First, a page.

Here they play Claire and Phil Foster, a middle-aged, middle-class couple struggling to stay connected with each other amid the hectic distractions of jobs and kids. Their solution is a magic date night in New York City to wash away their troubles.
Unfortunately, some criminals confuse them with another couple, resulting in a night on the run from both hoods and cops, and a bunch of encounters with strange people. Mark Wahlberg shows up as a helpful security expert with a one-joke spiel about never wearing a shirt.
It's an idiot plot based on mistaken identity, complete with a classic MacGuffin: A computer memory card that contains the key to ... something important.
Let's put it this way: If "Date Night" were somebody's first date, I doubt there'd be a second.
Video extras for "Date Night" continue a disturbing trend I've noticed lately: Good movies arriving with a paucity of goodies ("Avatar"), while the drek comes with loads of features ("The Book of Eli").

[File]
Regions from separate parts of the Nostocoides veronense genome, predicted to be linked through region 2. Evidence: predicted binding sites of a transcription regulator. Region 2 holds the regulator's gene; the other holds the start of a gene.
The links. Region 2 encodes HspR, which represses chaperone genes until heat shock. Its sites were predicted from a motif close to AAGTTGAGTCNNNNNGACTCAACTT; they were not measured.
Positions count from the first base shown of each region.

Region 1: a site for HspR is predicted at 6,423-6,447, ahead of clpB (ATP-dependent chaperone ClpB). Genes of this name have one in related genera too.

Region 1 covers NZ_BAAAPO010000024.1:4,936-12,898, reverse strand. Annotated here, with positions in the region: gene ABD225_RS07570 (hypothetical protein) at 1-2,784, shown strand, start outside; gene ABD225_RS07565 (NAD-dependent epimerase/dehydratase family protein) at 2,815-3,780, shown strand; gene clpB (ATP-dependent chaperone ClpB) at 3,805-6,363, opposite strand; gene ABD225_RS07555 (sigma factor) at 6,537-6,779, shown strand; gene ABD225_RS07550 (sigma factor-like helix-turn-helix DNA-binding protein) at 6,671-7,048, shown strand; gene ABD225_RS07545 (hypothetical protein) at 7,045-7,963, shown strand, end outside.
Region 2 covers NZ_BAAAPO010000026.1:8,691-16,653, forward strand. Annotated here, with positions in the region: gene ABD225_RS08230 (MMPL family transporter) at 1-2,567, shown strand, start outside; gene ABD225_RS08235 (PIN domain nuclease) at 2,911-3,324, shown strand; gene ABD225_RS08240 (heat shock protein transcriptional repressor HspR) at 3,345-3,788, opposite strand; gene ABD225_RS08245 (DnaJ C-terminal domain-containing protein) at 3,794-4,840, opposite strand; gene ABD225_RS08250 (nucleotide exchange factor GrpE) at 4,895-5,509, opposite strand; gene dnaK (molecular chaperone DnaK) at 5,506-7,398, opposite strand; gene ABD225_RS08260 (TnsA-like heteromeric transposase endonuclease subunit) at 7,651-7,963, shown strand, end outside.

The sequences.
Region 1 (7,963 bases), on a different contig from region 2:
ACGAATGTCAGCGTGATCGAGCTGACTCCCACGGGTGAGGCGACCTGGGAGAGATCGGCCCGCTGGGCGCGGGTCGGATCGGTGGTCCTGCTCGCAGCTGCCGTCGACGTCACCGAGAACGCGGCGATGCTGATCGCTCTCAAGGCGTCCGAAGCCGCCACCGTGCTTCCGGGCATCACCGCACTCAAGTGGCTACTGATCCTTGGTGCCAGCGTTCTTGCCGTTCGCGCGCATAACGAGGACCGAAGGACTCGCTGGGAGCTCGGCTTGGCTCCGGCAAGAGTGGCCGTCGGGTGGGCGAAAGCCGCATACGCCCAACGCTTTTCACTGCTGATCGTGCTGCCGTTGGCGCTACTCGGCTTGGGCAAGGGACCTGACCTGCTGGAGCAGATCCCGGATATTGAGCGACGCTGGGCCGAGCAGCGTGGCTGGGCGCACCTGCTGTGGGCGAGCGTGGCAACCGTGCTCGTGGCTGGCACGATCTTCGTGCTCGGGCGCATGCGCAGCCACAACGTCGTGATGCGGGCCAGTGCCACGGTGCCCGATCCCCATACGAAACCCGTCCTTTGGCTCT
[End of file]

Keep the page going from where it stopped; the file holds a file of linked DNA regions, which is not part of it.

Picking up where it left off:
The DVD version has an audio commentary by director Shawn Levy, an extended car chase, scene, gag reels, public service announcements and a couple of featurettes about Levy directing the film.
In addition to these, the Blu-ray has several deleted and extended scenes, Fey and Carell's camera tests, snippets of the cast reflecting on disaster dates from their real lives, and a digital copy of the film.
Movie: 2 stars out of four
Extras: 3.5 stars
Monday, August 9, 2010
The title of "A Price Above Rubies" comes from the Song of Solomon. In the most common version, it reads: "Who can find a virtuous woman? For her price is far above rubies."
But there's another reading: "A woman of fortitude who can find? For her price is far above rubies."
Virtue and fortitude are hardly the same thing. In the Biblical reading of virtuous, it basically means a woman who is humble, takes good care of her husband and children, and is utterly subservient in her marriage.
Fortitude means strength of mind -- specifically the ability to endure hardship. It's very much in this second vein that writer/director Boaz Yakin's film explores the cloistered world of New York Hasidic Jews.
Renée Zellweger plays Sonia Horowitz, a young wife who's just given birth to her first child, a boy. She has an arranged marriage with Mendel (Glenn Fitzgerald), a serious religious scholar who literally lives and breaths his Judaism. So serious, in fact, that he resists Sonia's attempts to make their lovemaking a shared experience, instead of the very one-sided, sacred (for him) affair.